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biting point after clutch change watch

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    hello, just had my clutch changed today and my biting point is different from what im used to.

    before i could lift the clutch pedal 3 to 4 inches upto the biting point, however now that ive had my clutch changed this has fallen to about 2 to 3.

    is this normal?
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    Yes. The clutch plates are thicker now so the bite point is lower. It's like if you change the brake pads on a bike (theoretically, you can set them up differently though) then you don't need to pull the brake lever as far to brake.
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    Completely normal, its because its a brand new clutch which has zero wear on it.

    As a clutch wear, it takes longer for the plates to come together which means your biting point gets higher. When you get a new clutch, the pads are at full width and the biting point is lower.

    On normal driving you don't notice at all but when a significant changes, you do!
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    Yes this is normal when you get a new clutch. As your clutch gets used more the biting point will change (it has to do with how the clutch works... basically I believe it gets worn down as it gets used, so the biting point changes).
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    ok kool thanks guys, only disappointment is i paid £330 to get it done.

    i need to be a mechanic cos £55 an hour for labour is better than being a economist lol.
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    Damn straight dude! It is daylight arse rape.
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    That £55 doesn't go to the mechanic. It goes on the garage bills, water, electric heating etc. Gloves for the mechanic, rags, granules for spillages etc.

    As you change gear in a car, the clutch wears on the flywheel and clutch diaphragm plate. Over time this will change the bitting point as the thickness decreases causing the clutch plate to move further.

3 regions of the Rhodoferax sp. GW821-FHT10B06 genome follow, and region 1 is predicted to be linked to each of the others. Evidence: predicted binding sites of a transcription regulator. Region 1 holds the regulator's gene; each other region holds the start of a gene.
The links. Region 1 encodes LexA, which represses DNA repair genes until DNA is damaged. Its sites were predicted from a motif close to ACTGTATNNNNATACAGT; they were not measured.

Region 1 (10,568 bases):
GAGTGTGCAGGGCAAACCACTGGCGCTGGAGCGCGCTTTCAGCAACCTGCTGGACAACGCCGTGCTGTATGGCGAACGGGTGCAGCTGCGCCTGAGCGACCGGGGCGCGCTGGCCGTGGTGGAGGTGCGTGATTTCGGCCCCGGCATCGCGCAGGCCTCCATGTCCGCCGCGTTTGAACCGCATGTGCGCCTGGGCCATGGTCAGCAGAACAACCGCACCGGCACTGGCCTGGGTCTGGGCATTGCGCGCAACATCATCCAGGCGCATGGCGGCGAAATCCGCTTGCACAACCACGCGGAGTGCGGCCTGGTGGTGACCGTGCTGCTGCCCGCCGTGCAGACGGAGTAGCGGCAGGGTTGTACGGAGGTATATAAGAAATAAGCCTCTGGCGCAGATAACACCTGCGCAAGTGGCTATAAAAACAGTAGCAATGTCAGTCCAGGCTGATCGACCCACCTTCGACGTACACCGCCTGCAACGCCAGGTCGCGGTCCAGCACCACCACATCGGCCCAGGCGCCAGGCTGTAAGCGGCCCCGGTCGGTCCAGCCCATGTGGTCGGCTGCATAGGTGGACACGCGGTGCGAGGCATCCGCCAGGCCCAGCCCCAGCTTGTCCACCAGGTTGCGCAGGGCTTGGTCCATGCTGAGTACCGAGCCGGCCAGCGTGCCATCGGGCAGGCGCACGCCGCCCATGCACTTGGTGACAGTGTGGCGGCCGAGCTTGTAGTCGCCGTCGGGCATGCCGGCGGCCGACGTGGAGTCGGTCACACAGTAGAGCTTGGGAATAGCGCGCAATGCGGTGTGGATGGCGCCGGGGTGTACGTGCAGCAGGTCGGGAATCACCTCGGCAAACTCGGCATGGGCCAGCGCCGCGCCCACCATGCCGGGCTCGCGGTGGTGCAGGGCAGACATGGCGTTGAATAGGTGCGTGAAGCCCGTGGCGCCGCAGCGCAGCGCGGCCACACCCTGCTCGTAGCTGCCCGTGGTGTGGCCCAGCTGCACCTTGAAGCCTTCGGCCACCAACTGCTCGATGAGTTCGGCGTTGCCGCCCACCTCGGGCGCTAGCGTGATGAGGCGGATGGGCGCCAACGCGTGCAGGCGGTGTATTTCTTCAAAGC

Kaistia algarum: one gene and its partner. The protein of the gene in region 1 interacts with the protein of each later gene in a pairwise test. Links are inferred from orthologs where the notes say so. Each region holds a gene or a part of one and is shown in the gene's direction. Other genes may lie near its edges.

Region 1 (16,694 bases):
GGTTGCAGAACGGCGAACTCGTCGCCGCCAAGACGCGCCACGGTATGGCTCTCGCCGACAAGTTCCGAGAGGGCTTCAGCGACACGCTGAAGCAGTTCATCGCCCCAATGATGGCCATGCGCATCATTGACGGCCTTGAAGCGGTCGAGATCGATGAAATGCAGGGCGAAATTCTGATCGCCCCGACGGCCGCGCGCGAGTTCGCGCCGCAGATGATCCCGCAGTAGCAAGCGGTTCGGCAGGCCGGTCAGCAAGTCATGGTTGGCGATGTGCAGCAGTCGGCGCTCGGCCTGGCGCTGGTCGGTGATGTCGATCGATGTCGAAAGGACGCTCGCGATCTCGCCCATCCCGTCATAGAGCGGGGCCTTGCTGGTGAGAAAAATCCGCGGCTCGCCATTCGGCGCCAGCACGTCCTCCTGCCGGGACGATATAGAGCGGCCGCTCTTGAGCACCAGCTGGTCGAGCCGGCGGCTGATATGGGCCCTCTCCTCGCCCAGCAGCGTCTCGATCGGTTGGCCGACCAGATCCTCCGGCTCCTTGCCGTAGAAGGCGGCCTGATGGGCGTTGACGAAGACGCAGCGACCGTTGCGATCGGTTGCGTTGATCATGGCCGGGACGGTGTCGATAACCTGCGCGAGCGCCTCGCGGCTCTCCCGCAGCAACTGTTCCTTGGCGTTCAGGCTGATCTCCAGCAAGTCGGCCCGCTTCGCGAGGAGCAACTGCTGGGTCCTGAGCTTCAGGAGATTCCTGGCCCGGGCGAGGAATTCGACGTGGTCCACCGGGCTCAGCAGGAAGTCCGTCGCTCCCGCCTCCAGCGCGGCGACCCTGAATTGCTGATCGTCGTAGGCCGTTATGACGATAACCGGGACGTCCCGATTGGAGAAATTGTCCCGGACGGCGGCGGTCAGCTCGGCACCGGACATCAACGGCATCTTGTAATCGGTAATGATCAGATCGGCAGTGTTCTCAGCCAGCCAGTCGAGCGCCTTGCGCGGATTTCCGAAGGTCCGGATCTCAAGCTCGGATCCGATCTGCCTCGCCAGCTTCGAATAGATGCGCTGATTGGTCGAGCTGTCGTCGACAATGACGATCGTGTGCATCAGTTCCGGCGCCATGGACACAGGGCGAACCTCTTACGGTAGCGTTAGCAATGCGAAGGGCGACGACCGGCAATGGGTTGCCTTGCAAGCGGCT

A new clutch is about 10mm thick, when the clutch is changeded they can be down to 3mm.
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    (Original post by waliur)
    hello, just had my clutch changed today and my biting point is different from what im used to.

    before i could lift the clutch pedal 3 to 4 inches upto the biting point, however now that ive had my clutch changed this has fallen to about 2 to 3.

    is this normal?
    this is a good thing no need to worry.
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    (Original post by dantheman09)
    That £55 doesn't go to the mechanic. It goes on the garage bills, water, electric heating etc. Gloves for the mechanic, rags, granules for spillages etc.

    As you change gear in a car, the clutch wears on the flywheel and clutch diaphragm plate. Over time this will change the bitting point as the thickness decreases causing the clutch plate to move further.

    A new clutch is about 10mm thick, when the clutch is changeded they can be down to 3mm.
    Thanks dude, I would never have got this far without you!

    Damn expensive electricity and the costs for rags are extortionate!

    At work, we get rags by the tonne, and they cost like £100/tonne. It is just old, discarded clothes.

    I think it is safe to say, that 95% goes to the company in profit.
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    (Original post by gbduo)
    Thanks dude, I would never have got this far without you!

    Damn expensive electricity and the costs for rags are extortionate!

    At work, we get rags by the tonne, and they cost like £100/tonne. It is just old, discarded clothes.

    I think it is safe to say, that 95% goes to the company in profit.
    No, it isn't, electricity is expensive and also, bear in mind the tools required, premesis rent etc, it all adds up!
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    (Original post by chriscpritchard)
    No, it isn't, electricity is expensive and also, bear in mind the tools required, premesis rent etc, it all adds up!
    Its not that expensive mate, I am not going to get into an argument about it, but if your overheads are costing you over 10% of your costs then you are in trouble.

    Tools, once you have them should last years.

    Rent is fair enough.

    The biggest cost for the garage is always going to be the mechanic who does the work, and that is where the majority of the labour costs goes on...labour.
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    (Original post by dantheman09)